Edit: Or is it always unsafe to manually implement an auto trait?

If this container you talk about stores the value directly inside itself, then the container is L2, not L1. If the container stores it behind a Box, then sure, it's L1, but you can always promise yourself not to move something, so the container doesn't need Pin to be safe.

Edit: In some sense, if it is stored directly inside itself, it occupies a dual role of both L1 and L2. Someone has to promise the container that it doesn't move, but the container can forward that promise to its field (this is called a pin projection). The stream example I linked earlier does this.

A call to mem::swap does not invalidate pointers to that value. In fact, I just remembered that Pin::set exists, which makes this fact even clearer.

No, it's safe to do so.

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You don't need Pin for this, or Box , even. String is already a pointer (it points to a str ), so you can just do something like this:

What will happen when the hashmap has to be resized? If there is not room to grow in it's current location it will be reallocated somewhere else (If I understand correctly). This means that the pointer will become invalid. Is that not true?

Resizing the HashMap doesn't reallocate the Strings. The Strings will be moved, but a String is just a pointer (plus length and capacity). Its backing buffer (the str) remains in the same place as long as the String itself doesn't need to reallocate. (This means you have to avoid exposing &mut String to in the public API, since that would permit resizing the String, which would invalidate string_inside.)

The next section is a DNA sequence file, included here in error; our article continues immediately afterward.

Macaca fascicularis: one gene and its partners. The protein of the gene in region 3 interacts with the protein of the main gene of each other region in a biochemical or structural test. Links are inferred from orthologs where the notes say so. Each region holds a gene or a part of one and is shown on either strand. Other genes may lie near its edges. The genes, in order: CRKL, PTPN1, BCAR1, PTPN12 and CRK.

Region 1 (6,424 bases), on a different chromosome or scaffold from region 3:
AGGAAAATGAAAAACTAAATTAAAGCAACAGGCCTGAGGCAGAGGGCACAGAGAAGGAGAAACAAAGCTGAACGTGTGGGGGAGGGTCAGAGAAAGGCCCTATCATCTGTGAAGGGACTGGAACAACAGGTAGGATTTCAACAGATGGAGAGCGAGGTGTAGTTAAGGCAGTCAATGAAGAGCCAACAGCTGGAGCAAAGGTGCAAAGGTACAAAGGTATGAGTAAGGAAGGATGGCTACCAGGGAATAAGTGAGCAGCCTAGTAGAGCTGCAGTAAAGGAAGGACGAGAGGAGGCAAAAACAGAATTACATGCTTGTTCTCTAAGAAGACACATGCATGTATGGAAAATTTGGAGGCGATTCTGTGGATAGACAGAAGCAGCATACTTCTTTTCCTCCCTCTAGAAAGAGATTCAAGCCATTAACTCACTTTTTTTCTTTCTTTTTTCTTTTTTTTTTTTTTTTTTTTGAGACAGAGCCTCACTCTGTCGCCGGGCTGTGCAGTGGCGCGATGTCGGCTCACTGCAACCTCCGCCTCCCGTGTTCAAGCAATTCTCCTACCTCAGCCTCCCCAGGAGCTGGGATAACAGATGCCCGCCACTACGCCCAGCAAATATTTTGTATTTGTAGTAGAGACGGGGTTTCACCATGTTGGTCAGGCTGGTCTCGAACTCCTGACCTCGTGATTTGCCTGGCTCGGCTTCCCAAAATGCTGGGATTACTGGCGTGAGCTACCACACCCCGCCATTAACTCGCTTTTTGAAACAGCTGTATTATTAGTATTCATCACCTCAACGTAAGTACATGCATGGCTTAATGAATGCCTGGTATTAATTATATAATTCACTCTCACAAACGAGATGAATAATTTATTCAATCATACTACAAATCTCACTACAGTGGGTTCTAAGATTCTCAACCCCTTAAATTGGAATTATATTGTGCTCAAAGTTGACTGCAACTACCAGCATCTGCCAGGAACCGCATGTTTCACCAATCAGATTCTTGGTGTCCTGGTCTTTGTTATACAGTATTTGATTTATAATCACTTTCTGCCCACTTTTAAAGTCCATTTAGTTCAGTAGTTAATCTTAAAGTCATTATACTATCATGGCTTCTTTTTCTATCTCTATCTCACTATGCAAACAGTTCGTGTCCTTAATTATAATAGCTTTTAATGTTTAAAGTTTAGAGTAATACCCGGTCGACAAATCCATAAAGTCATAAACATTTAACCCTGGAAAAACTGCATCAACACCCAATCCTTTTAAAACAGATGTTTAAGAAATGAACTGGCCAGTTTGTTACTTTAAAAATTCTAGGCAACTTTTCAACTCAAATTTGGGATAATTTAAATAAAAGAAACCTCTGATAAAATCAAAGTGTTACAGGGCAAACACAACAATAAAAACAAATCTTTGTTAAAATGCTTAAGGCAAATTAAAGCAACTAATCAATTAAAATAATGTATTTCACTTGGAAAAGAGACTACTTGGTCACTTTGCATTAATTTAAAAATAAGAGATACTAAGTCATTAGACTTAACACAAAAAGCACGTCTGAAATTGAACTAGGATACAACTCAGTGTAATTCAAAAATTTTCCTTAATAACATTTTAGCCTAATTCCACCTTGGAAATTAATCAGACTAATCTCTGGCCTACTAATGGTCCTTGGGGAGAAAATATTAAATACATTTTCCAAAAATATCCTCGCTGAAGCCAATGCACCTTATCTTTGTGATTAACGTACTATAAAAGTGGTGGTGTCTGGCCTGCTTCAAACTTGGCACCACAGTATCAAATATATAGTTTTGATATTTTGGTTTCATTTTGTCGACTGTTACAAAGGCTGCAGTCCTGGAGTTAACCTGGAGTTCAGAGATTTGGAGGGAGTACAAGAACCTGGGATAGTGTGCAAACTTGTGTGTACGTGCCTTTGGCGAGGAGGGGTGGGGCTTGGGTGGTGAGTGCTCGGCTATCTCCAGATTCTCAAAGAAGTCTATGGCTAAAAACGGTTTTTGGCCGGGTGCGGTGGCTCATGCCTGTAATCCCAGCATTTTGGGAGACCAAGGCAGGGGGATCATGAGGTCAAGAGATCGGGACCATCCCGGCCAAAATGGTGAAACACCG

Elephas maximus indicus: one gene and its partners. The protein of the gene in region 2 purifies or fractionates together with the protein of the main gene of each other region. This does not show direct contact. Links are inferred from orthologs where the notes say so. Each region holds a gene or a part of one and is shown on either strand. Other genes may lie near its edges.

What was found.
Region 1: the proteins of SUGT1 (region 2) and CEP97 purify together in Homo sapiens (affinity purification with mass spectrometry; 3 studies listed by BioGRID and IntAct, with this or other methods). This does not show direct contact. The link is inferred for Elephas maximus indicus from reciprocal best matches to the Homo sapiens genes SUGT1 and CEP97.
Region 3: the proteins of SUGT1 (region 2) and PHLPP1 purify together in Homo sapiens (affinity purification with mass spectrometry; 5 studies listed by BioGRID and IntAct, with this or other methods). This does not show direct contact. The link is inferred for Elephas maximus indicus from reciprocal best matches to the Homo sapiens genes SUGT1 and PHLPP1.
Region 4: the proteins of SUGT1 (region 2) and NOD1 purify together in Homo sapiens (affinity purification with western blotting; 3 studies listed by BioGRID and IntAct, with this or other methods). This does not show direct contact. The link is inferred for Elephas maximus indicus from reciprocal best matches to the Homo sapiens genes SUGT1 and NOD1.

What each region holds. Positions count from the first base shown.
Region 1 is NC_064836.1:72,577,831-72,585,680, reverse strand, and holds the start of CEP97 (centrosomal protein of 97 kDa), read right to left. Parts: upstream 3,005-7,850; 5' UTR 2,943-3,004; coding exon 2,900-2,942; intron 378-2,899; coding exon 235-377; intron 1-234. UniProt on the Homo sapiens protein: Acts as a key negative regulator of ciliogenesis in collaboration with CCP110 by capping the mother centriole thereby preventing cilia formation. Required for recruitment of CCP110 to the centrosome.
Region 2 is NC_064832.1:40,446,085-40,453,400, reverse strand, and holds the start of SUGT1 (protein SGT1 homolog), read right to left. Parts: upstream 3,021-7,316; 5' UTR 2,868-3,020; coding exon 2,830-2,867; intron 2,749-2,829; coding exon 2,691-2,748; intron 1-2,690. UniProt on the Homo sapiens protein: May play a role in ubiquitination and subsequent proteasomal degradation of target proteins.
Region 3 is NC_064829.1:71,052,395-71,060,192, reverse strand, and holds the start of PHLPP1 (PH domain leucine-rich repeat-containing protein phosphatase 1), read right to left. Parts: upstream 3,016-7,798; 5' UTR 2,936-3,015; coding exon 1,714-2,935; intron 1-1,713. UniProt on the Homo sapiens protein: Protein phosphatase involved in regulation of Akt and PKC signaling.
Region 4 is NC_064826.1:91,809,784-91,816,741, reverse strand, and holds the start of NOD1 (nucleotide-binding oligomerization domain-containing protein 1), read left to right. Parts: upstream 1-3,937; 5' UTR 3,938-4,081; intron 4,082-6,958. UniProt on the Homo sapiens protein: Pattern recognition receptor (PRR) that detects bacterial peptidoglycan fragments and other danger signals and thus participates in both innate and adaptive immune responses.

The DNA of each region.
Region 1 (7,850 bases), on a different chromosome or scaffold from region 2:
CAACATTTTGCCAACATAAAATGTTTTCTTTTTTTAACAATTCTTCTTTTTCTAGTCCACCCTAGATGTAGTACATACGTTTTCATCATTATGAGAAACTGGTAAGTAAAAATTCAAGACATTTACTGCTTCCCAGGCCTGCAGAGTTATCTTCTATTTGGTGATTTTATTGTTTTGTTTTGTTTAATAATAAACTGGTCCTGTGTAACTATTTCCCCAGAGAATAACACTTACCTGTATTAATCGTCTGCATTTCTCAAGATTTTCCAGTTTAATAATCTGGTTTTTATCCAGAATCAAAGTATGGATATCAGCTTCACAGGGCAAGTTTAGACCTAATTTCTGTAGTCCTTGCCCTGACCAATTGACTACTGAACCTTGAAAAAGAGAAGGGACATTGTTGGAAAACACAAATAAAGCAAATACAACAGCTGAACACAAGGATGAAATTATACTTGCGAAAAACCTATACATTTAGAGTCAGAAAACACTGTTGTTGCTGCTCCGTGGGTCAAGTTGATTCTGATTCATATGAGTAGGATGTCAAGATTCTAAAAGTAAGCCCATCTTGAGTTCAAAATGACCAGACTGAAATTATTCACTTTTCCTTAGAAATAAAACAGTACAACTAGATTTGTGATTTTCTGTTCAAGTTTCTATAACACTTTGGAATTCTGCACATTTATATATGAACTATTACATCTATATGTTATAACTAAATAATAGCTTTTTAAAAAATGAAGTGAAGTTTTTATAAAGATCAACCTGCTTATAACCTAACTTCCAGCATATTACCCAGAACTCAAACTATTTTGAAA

If I understand your implementation, you are not taking a pointer to the buffer (the str in this case) you are taking a pointer to the String (which is a struct of length, capacity, and pointer to buffer). While the buffer should never move, the String allocation will move. So we can't hold a pointer to String and assume it's valid. Am I misunderstanding this?

In my example, boxed_value: &mut String is a reference to the String inside the HashMap, which, after the mem::replace, now contains "zilch".

On the other hand, string_inside: *mut str refers to the str, which has a static address, and therefore still contains "zero" even after boxed_value is replaced.

Neither of these pointers is invalidated in the example. boxed_value remains valid, although its contents have been replaced with a different String. If you tried to make the HashMap reallocate, boxed_value would become invalid, but Rust's normal borrowing rules would prevent you from using it. string_inside remains valid because its referent has been leaked by calling mem::forget.

If you need a String with a static address, you could use Box<String>. I can't think of any reason to double up the Box, though. More pointers, more problems.